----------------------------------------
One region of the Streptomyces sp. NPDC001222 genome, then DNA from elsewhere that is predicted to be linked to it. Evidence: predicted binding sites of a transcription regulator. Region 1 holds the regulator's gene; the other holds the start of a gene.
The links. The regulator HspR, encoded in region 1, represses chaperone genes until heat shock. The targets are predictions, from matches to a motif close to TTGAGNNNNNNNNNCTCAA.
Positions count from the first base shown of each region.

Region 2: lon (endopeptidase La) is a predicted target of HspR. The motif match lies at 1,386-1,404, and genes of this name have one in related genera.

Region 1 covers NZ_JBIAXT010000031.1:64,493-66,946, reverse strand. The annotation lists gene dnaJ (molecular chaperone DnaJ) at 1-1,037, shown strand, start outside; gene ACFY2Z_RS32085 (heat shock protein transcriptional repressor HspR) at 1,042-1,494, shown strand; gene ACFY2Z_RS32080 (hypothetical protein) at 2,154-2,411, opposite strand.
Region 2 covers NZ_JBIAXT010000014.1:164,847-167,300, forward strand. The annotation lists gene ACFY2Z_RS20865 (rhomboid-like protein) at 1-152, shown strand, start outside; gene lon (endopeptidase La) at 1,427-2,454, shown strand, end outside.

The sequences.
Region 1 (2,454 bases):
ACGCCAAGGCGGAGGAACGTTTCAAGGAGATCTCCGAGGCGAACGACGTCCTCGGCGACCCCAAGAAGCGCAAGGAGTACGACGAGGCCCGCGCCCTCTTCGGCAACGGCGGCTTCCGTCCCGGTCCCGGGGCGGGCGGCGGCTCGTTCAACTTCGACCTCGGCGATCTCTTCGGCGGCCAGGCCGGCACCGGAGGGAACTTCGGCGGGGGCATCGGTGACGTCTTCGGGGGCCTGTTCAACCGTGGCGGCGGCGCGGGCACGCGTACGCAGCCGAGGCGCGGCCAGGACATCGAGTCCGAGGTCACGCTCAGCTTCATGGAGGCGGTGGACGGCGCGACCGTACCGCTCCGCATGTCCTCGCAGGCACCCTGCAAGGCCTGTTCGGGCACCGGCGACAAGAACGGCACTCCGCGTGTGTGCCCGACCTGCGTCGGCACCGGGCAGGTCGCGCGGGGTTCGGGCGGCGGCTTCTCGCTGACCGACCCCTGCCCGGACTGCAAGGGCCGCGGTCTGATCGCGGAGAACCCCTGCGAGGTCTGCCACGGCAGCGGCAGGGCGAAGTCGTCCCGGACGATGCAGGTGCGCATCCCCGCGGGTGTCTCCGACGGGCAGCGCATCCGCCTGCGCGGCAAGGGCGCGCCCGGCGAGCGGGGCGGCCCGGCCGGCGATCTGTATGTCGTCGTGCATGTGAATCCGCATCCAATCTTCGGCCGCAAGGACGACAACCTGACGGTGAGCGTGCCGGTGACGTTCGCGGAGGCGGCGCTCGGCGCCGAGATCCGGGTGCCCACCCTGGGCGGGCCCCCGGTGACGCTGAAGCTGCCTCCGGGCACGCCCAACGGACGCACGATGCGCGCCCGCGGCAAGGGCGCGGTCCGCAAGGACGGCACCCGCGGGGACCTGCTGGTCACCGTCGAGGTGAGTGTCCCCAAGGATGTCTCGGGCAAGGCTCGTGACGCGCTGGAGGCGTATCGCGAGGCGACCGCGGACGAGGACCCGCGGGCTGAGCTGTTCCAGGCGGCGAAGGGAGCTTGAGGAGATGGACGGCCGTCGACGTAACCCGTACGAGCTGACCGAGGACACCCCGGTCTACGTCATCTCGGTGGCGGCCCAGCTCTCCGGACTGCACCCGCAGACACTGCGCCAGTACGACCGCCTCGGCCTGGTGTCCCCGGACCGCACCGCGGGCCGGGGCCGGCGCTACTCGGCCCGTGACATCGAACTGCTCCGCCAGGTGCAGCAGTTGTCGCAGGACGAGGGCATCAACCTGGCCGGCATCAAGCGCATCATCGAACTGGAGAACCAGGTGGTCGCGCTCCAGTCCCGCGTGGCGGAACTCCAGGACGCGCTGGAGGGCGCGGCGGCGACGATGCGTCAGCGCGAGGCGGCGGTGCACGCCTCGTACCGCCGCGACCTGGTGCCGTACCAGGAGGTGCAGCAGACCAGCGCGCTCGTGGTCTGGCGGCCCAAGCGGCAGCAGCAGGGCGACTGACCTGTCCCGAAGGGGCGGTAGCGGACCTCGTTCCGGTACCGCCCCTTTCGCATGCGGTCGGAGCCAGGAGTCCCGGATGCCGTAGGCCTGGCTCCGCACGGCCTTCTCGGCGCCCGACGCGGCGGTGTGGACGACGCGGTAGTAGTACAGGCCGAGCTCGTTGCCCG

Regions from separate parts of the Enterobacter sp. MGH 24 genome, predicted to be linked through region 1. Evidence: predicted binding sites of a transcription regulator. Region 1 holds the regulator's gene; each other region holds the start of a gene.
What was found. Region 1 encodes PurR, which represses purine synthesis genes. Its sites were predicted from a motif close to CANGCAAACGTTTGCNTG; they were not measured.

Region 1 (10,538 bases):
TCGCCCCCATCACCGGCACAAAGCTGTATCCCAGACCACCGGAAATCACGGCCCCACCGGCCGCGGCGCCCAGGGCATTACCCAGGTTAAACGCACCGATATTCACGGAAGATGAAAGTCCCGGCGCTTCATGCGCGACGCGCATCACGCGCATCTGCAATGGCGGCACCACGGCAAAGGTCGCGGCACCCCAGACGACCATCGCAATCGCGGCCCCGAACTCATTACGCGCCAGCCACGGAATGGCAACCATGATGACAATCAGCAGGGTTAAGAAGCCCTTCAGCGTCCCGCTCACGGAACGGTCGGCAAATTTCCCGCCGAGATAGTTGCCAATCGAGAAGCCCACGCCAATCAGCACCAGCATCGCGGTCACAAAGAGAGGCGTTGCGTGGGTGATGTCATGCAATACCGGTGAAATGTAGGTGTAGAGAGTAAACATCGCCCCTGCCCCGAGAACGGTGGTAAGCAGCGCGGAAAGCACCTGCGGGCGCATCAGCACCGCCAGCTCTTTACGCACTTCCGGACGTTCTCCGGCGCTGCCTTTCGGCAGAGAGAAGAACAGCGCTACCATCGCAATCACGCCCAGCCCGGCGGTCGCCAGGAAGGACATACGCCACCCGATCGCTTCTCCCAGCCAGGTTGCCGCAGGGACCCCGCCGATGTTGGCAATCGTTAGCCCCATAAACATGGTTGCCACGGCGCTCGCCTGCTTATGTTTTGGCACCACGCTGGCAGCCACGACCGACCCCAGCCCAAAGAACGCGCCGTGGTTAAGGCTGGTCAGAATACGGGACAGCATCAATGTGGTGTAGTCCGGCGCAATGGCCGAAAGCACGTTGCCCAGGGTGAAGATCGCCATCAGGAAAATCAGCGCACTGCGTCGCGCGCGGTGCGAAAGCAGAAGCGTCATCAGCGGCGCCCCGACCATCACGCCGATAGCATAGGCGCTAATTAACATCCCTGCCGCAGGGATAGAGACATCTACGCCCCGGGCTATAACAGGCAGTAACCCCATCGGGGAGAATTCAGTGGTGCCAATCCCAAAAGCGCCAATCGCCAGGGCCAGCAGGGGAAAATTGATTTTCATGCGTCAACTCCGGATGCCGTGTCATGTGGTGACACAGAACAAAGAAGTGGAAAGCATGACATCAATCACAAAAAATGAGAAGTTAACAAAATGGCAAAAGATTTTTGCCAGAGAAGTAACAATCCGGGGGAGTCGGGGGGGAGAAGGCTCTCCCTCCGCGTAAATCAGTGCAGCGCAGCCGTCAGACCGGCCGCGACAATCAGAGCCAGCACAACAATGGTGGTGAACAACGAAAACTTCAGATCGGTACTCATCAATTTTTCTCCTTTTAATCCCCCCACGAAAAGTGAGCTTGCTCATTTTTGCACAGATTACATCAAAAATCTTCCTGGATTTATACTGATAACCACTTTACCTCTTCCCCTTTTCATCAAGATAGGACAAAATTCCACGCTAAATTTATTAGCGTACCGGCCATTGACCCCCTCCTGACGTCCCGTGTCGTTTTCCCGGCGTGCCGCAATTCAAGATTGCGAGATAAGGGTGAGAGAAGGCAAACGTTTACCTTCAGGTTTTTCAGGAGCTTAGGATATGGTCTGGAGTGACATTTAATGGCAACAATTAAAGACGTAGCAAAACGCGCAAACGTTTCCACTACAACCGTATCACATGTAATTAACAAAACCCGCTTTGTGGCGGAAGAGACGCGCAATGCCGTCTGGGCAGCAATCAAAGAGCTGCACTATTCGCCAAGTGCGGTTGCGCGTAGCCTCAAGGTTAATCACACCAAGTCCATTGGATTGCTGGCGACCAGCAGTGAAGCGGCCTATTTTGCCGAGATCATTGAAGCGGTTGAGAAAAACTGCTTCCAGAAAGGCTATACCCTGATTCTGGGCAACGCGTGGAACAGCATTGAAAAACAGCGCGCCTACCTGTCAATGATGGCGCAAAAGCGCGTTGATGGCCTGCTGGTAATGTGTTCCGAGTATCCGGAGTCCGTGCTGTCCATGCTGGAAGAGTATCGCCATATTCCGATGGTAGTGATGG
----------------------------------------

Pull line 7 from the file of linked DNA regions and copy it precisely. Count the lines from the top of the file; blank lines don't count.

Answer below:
The sequences.